Saturday, August 27, 2011

Epitaph: And oh i panted for the skies

The tall sandstone tablet marker at the grave of Martha Cook is mottled from age, making it difficult to read from a distance. Step closer and the inscription and epitaph are still clear and easy to read—and certainly worth a look.


wife of
Benajah S. Cook
died Aug. 19, 1829;
Aged 25 years 7 mo. & 18 da.

I viewed the change with sweet surprize,
And oh i panted for the skies,
Thanked heaven that e,er i drew my breath,
And triumphed in the thought of death.

The epitaph is taken from the poem “Death” by Nathaniel Cook (b. 1707, d. 1788), an English physician and poet. Here are the final lines of the long poem, including the Cook epitaph:

When the stern Monarch of the grave
With haughty strides approach’d—Amazed
I stood, and trembled as I gazed.
The Seraph calm’d each anxious fear,
And kindly wiped the falling tear;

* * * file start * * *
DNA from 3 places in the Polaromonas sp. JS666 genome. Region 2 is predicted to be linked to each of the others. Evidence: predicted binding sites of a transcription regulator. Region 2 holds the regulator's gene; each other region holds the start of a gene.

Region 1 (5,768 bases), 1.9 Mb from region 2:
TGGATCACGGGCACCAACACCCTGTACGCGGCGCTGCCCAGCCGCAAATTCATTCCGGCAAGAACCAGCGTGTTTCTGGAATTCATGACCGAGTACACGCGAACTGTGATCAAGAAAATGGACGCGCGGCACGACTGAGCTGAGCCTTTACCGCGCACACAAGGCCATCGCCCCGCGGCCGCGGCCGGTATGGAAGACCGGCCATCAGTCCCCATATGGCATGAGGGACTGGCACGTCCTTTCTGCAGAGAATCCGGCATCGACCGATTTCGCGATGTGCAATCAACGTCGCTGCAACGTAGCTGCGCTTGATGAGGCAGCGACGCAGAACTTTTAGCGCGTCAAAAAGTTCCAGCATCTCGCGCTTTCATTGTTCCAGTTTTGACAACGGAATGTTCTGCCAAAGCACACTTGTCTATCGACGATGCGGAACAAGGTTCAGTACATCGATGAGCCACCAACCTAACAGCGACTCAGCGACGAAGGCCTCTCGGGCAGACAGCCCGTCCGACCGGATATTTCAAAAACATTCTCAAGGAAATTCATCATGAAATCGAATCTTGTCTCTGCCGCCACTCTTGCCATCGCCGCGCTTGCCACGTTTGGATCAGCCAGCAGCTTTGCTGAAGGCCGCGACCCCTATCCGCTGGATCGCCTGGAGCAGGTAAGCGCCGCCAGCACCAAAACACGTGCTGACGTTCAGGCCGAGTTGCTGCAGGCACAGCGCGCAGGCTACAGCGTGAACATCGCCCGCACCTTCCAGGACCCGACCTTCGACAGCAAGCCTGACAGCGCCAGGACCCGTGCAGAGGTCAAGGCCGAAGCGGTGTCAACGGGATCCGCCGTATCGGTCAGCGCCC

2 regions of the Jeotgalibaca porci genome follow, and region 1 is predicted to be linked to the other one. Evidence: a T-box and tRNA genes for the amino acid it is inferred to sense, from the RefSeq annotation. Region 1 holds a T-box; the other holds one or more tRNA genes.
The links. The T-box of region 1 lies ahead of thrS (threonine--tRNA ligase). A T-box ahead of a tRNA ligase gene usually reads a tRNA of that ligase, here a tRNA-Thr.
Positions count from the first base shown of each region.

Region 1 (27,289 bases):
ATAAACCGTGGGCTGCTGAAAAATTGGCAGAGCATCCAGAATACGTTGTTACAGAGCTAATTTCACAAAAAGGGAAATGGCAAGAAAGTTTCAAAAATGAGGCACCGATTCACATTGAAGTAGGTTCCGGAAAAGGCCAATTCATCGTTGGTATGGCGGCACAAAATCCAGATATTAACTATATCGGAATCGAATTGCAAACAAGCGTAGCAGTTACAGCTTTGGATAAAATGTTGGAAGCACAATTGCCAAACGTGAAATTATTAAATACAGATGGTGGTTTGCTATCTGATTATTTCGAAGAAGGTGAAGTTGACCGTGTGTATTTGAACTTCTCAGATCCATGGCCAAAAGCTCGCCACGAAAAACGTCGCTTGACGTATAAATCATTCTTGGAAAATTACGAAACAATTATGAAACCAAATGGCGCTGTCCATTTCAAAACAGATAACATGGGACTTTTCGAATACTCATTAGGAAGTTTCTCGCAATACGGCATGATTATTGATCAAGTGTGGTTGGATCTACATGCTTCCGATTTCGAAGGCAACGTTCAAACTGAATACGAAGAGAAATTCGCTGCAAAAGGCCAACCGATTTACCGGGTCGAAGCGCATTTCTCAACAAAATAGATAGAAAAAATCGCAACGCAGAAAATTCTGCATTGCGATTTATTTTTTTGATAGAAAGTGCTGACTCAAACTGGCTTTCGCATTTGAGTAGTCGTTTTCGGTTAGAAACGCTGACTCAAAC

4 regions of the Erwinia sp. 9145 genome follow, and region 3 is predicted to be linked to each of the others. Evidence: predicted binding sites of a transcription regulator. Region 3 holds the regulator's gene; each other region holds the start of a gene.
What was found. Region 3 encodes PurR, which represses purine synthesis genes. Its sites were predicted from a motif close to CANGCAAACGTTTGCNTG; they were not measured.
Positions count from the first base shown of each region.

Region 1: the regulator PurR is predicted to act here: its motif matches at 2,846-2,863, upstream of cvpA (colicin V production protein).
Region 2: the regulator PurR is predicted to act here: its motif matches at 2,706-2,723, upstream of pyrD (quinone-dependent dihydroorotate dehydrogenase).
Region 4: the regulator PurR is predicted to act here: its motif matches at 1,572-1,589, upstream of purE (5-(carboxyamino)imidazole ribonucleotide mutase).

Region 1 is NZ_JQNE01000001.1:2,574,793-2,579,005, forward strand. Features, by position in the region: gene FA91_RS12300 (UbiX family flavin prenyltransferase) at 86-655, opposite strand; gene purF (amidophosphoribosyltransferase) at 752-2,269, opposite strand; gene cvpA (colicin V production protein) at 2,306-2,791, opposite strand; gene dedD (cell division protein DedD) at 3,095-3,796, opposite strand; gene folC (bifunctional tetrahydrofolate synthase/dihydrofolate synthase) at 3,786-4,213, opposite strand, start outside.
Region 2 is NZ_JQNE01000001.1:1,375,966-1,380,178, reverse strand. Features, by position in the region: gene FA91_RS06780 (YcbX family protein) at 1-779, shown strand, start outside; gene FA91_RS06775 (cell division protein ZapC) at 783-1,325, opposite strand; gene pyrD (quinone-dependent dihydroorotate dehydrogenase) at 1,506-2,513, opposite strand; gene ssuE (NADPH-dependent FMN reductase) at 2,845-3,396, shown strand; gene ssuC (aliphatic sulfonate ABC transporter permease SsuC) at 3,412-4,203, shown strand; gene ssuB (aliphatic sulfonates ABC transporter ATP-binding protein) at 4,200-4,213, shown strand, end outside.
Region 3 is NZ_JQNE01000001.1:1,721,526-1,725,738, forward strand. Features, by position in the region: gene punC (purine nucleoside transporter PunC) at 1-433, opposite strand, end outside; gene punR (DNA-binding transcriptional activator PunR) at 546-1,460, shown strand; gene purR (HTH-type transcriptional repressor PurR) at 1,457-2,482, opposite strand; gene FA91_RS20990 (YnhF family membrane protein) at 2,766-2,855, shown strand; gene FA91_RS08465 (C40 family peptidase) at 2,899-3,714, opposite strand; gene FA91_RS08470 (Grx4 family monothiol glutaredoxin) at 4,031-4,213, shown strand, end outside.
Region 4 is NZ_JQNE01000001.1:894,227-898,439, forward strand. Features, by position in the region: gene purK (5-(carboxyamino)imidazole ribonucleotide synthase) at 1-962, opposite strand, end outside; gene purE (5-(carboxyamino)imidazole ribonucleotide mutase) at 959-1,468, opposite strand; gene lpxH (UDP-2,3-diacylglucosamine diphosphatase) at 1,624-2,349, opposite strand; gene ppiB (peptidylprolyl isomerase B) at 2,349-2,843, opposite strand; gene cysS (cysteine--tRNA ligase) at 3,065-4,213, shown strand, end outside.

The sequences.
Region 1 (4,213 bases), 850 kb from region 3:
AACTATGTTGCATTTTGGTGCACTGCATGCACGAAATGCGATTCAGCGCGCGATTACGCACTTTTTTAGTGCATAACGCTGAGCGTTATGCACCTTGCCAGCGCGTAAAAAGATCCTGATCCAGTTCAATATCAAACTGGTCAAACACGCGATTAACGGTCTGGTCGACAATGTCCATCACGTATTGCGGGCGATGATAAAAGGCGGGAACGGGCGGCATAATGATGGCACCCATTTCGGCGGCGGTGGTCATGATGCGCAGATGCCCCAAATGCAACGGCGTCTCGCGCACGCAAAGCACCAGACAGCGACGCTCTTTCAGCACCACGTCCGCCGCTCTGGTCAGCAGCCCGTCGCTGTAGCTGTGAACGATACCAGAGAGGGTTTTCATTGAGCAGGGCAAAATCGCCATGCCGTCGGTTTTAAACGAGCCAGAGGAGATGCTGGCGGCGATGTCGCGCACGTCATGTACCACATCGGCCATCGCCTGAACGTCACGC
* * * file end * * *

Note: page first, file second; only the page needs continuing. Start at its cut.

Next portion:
Then hasten’d, with expanded wing,
To meet the pale terrific King.
      But now, what milder scene arise!
The tyrant drops his hostile guise.
He seems a youth divinely fair;
In graceful ringlets waves his hair:
His wings their whitening plumes display,
His burnish’d plumes reflect the day.
Light flows his shining azure vest,
And all the angel stands confess’d.
      I view’d the change with sweet surprise,
And oh! I panted for the skies;
Thank’d Heaven, that e’er I drew my breath,
And triumph’d in the thought of death!

“Benajah Cook” may sound familiar. Martha’s Benajah is the son of Benajah and Cassandra Cook, who are buried steps away.

Fancher Cemetery, Delaware County, Ohio

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